Do you know young people looking for causes that would give their lives immeasurable value for the future? Before his violent death, young Father Richard Novak, CSC, started a movement that desperately needs the labors of a new generation.
My younger brother was murdered at age twenty-eight in Bangladesh, in the waning days of the 1964 Muslim/Hindu riots that left several thousand dead. It was January 16, not quite two months after the murder of John F. Kennedy in Dallas.
When the news was reported to Pope Paul VI, he exclaimed: “A martyr!”
My brother was just an ordinary kid from western Pennsylvania. Some of his uncles and cousins were steelworkers, his grandfather had been a miner of soft coal, just outside of Johnstown. Rich smoked in high school, called himself Nick, and took sen-sen on his way home from school so his parents wouldn’t know about the smoking. Frail from an early childhood disease, he was still hard as nails. At 130 pounds he played defensive end in touch football, and he never let a runner get outside him (he got to the passer more than once). My nickname for him was Richard the Lionhearted. He did not like to lose. He was fearless.
He was also a holy kid, and a prankster – both at the same time. You only had to watch him at prayer, faithfully keep the seminary rules, on all occasions practice unusual humble charity. But in the Novitiate he also tied a heavy black thread to the outdoor porter’s bell just outside the main door, and then drew the cord up through a window and inside to his bed. A few minutes after lights went out, the bell ominously clanged. Whoever ran with puzzlement to see who was there always found nobody. Only silence.
About twenty minutes later, when all was still, the bell would clang again. No one ever caught him. No one ever suspected the innocent and holy Dick. (He kept changing his name in different locations. It amused him. Richard, Rich, Dick, Nick, Rick. He used them all).
Practically everyone in our family has prayed to Rich (my name for him), and felt strengthened.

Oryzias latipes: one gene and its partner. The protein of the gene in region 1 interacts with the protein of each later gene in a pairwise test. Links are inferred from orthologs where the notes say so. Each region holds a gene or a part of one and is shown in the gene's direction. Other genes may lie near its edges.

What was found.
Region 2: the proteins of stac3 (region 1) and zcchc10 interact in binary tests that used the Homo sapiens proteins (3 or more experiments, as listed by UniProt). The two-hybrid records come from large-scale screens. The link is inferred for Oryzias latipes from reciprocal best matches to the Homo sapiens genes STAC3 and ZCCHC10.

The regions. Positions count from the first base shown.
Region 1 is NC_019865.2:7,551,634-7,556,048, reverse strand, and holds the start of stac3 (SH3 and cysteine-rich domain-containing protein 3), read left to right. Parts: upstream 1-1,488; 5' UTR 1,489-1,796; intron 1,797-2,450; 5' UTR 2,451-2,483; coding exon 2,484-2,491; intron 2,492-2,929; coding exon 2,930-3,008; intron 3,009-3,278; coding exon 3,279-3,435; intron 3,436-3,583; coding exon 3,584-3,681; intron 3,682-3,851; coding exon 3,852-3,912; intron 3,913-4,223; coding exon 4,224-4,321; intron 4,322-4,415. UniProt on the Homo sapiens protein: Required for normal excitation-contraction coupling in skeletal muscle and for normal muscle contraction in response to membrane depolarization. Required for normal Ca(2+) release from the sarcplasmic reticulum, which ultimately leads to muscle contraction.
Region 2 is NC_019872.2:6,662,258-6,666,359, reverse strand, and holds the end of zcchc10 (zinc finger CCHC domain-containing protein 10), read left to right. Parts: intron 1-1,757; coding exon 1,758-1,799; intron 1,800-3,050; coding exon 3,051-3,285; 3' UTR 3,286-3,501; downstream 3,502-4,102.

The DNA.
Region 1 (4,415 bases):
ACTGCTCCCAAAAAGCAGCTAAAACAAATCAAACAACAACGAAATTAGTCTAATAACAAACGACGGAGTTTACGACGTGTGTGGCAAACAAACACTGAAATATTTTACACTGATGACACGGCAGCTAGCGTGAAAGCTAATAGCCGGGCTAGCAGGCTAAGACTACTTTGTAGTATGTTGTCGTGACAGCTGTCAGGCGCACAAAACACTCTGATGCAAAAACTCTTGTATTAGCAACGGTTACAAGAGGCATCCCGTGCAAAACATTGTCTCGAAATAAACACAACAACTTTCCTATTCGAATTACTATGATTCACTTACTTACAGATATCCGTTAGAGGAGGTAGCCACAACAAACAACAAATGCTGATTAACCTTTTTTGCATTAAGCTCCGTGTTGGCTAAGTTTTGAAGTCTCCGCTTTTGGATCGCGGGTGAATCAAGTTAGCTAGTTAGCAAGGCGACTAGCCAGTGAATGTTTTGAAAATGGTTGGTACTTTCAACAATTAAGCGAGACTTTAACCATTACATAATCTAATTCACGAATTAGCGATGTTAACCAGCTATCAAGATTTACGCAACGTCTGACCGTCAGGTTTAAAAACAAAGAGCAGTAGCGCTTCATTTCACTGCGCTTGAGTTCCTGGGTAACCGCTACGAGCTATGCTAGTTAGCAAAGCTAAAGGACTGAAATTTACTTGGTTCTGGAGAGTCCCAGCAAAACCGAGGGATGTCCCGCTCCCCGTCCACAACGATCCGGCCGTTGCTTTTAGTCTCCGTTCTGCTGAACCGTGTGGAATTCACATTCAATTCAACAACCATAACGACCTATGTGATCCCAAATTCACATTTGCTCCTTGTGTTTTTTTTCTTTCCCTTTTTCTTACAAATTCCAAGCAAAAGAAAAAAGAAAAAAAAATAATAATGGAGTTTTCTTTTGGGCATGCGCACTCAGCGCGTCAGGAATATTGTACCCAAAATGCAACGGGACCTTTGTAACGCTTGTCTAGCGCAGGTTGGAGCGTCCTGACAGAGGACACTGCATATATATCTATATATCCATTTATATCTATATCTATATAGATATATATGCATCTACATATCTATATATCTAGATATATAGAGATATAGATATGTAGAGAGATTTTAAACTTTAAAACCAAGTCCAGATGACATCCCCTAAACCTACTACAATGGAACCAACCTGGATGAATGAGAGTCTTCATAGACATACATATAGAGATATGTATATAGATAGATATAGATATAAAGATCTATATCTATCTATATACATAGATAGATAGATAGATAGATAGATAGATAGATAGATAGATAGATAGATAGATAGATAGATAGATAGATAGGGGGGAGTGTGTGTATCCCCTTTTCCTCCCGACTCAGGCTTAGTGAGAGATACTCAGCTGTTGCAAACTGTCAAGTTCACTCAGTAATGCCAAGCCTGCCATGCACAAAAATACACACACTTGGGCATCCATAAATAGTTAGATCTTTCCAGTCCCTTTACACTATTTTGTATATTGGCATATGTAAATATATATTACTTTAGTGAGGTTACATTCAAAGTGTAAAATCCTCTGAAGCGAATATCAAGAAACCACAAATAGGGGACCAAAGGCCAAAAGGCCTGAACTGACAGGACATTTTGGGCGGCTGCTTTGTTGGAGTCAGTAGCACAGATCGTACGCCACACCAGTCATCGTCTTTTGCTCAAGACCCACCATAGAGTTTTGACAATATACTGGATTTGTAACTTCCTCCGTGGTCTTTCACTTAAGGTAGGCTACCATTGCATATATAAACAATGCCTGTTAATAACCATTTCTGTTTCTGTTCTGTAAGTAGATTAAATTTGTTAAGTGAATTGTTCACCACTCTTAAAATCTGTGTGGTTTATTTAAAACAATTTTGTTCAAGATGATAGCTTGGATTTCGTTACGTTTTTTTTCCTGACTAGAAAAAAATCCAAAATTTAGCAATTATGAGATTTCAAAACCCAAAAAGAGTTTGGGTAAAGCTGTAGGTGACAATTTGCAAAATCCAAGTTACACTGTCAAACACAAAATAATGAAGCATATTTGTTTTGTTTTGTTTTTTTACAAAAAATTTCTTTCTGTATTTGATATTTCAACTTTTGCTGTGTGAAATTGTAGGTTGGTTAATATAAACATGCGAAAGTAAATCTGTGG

The library at Notre Dame College in Dhaka is named for him. You can still meet highly educated Bangladeshi whom he taught or ministered to. His name stirs affection and admiration.
Fr. Richard Novak by Karen Laub Novak
Rich wrote some beautiful, affecting poems (indebted to Gerard Manley Hopkins) about love and giving his own blood. Two were published in First Things years ago. His dream was to become the best Christian interpreter of Islam, a dream that seized him during his college years at Stonehill. That’s one reason he was in Dhaka, to study Arabic at the university, as well as teach at the college – and, long-term, to prepare a report for his Provincial on new forms missionary work might take, and how to prepare young men for them.
Alas, Rich never got to finish all this work. There’s a scholarship in his name in the Notre Dame Theology Department for promising students of Muslim-Christian Studies to spend a year or so in Jerusalem’s Tantur Ecumenical Institute. Another scholarship for unusually bright students is awarded in Father Richard’s name by Stonehill College, where his beautiful silver chalice, which he had designed in an ancient style by French monks, is still in use.
There’s a lot to learn from his life, brief as it was. Maybe you know a young person eager to change the trajectory of the human spirit during the coming generation, especially in a deeper sort of Christian-Muslim interchange – maybe a young missionary, or unusual youth. Our young people may be helped by learning young Father Richard’s story, just an ordinary kid who gave his life for that change fifty years ago. He seemed like a care-free American kid, but one who cared a lot. Those around him knew that they should not try to keep him from doing what he knew he must do. He was lighthearted day-to-day, but very serious about his life’s work.
I see him in his last hours, in his white cassock and blue windbreaker, on his blue bike in very dangerous territory, trying to find the missing Hindu family of one of the Medical Missionaries’ Bengali helpers in Dacca, whom he had never met. For four days, Rich had been asking the Medical Missionary Sisters at their hospital how he could help – the people dying in the streets troubled him greatly. On the fifth day, Sister Superior, seeing the violence abating, told him of the missing family. Once he got his superior’s permission, there was no way anybody was going to stop Rich until he found them.
They were taking refuge with many others in a factory building, when he was subdued, close by, stabbed, and thrown into the murky river. His body was never found. His murderers were convicted many months later. Despite my father’s plea for clemency, one was sentenced to death, the younger ones to prison. President Johnson telephoned my father to console both him and mother.
During JFK’s death and burial, my mother’s heart went out to his family (and the whole nation).
Death now struck agonizingly close to home. My mother held onto her calm and dignity – “like Jackie Kennedy,” she told a friend later. I figured she was praying incessantly to the Mother of Sorrows.
That was the name of our parish church, where Rich said his first Mass.